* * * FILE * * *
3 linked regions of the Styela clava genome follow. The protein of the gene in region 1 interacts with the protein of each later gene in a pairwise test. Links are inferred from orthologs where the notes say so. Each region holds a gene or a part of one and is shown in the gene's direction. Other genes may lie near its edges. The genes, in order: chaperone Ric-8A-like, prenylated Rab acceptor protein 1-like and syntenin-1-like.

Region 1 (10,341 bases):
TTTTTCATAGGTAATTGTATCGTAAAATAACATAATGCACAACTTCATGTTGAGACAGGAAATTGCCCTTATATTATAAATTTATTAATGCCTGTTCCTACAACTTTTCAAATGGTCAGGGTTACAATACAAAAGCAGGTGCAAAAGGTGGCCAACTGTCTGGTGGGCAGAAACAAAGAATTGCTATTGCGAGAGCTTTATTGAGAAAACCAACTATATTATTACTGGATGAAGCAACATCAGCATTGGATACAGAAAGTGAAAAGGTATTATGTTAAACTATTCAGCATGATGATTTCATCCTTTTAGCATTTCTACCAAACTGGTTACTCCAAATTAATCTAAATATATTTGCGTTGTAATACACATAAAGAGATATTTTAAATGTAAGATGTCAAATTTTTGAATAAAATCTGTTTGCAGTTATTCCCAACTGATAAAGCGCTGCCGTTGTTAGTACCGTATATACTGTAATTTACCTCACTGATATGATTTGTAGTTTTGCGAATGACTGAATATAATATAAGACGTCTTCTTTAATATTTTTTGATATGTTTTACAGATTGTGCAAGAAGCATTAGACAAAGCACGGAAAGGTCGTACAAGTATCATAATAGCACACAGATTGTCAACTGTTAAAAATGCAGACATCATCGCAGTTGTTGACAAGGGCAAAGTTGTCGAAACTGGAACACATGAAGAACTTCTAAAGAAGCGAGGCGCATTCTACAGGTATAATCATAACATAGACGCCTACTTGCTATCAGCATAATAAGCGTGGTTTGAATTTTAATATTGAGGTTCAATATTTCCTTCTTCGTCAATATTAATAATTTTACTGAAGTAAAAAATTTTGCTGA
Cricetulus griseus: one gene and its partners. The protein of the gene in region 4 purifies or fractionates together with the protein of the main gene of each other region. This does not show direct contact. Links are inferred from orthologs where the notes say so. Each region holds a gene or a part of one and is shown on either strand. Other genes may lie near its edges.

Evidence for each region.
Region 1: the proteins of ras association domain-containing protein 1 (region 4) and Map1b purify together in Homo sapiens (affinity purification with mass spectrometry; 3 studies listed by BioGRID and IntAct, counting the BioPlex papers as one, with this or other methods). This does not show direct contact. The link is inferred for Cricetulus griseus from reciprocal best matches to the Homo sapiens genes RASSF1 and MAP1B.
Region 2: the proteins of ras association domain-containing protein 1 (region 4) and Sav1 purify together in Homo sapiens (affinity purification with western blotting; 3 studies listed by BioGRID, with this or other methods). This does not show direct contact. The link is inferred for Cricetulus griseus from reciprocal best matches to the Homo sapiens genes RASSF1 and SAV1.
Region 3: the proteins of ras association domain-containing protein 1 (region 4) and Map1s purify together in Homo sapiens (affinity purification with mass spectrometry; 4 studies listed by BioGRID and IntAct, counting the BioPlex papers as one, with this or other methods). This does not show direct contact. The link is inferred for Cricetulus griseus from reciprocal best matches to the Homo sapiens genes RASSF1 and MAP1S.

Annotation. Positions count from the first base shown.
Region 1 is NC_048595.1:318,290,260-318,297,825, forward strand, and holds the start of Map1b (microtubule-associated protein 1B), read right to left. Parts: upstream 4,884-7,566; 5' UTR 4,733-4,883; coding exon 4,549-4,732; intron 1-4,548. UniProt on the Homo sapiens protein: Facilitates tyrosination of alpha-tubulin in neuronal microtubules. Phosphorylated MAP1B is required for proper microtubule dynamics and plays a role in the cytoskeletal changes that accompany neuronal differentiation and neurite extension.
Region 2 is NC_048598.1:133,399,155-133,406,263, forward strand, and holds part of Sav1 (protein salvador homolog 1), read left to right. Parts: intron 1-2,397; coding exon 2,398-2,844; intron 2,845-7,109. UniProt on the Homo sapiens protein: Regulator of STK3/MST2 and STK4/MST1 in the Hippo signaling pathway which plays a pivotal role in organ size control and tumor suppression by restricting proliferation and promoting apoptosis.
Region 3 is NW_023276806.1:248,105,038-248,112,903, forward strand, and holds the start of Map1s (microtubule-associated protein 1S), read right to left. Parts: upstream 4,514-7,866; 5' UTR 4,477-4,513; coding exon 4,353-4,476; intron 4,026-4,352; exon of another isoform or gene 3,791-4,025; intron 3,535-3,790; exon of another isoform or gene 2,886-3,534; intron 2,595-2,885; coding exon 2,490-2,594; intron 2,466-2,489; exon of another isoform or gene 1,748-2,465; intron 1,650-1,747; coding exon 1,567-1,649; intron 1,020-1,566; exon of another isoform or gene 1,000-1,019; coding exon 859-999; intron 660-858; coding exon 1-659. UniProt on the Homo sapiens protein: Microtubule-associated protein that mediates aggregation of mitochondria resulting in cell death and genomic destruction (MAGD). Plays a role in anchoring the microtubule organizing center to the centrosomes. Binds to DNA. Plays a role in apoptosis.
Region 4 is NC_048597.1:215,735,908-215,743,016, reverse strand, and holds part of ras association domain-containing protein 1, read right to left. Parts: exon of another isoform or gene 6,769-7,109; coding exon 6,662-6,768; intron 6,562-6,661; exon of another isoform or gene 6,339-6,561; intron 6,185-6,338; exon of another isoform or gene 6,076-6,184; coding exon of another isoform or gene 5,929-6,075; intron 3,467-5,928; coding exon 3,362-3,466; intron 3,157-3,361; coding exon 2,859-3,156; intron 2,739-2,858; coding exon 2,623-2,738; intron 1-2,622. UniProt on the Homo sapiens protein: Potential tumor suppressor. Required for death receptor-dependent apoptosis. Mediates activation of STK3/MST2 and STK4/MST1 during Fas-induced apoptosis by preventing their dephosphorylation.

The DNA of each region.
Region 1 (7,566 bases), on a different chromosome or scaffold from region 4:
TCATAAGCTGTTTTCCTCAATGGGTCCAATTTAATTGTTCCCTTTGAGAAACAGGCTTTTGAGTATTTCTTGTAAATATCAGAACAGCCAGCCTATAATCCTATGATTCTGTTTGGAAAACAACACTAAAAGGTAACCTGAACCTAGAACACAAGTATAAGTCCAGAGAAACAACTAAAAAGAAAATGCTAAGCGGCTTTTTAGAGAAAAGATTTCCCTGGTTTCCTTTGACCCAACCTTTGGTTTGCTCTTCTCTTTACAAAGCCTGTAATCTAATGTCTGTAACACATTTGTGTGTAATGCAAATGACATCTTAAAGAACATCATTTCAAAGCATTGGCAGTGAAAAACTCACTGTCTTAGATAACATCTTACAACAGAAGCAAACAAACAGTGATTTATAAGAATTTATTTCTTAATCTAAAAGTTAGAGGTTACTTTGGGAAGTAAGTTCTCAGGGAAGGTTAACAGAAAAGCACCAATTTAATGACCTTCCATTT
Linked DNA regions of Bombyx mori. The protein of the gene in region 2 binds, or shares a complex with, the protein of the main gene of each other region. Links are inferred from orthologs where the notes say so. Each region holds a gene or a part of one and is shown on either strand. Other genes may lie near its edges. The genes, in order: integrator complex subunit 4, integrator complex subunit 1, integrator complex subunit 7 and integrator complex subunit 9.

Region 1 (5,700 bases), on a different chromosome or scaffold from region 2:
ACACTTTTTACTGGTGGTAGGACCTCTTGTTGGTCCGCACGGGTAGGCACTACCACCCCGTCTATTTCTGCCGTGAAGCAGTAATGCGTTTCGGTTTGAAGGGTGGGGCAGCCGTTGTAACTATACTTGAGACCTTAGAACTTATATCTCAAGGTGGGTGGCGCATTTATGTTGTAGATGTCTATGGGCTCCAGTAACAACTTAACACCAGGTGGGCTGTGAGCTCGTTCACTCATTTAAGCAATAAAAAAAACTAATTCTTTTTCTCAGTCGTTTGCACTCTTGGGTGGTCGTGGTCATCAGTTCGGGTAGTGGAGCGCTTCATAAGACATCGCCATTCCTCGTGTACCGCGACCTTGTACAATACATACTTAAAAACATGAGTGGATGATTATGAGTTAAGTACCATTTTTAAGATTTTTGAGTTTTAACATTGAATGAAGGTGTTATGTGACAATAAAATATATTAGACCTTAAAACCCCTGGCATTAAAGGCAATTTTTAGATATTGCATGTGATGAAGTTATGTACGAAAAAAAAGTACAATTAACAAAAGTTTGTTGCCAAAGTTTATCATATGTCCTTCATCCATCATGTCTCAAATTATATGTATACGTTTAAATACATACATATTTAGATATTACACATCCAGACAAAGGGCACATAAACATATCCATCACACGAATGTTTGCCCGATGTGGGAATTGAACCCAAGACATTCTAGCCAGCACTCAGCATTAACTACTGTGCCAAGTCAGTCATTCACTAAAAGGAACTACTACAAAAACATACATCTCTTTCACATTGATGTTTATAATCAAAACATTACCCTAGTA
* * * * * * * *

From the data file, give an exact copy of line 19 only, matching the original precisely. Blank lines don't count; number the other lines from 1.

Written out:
ACACTTTTTACTGGTGGTAGGACCTCTTGTTGGTCCGCACGGGTAGGCACTACCACCCCGTCTATTTCTGCCGTGAAGCAGTAATGCGTTTCGGTTTGAAGGGTGGGGCAGCCGTTGTAACTATACTTGAGACCTTAGAACTTATATCTCAAGGTGGGTGGCGCATTTATGTTGTAGATGTCTATGGGCTCCAGTAACAACTTAACACCAGGTGGGCTGTGAGCTCGTTCACTCATTTAAGCAATAAAAAAAACTAATTCTTTTTCTCAGTCGTTTGCACTCTTGGGTGGTCGTGGTCATCAGTTCGGGTAGTGGAGCGCTTCATAAGACATCGCCATTCCTCGTGTACCGCGACCTTGTACAATACATACTTAAAAACATGAGTGGATGATTATGAGTTAAGTACCATTTTTAAGATTTTTGAGTTTTAACATTGAATGAAGGTGTTATGTGACAATAAAATATATTAGACCTTAAAACCCCTGGCATTAAAGGCAATTTTTAGATATTGCATGTGATGAAGTTATGTACGAAAAAAAAGTACAATTAACAAAAGTTTGTTGCCAAAGTTTATCATATGTCCTTCATCCATCATGTCTCAAATTATATGTATACGTTTAAATACATACATATTTAGATATTACACATCCAGACAAAGGGCACATAAACATATCCATCACACGAATGTTTGCCCGATGTGGGAATTGAACCCAAGACATTCTAGCCAGCACTCAGCATTAACTACTGTGCCAAGTCAGTCATTCACTAAAAGGAACTACTACAAAAACATACATCTCTTTCACATTGATGTTTATAATCAAAACATTACCCTAGTA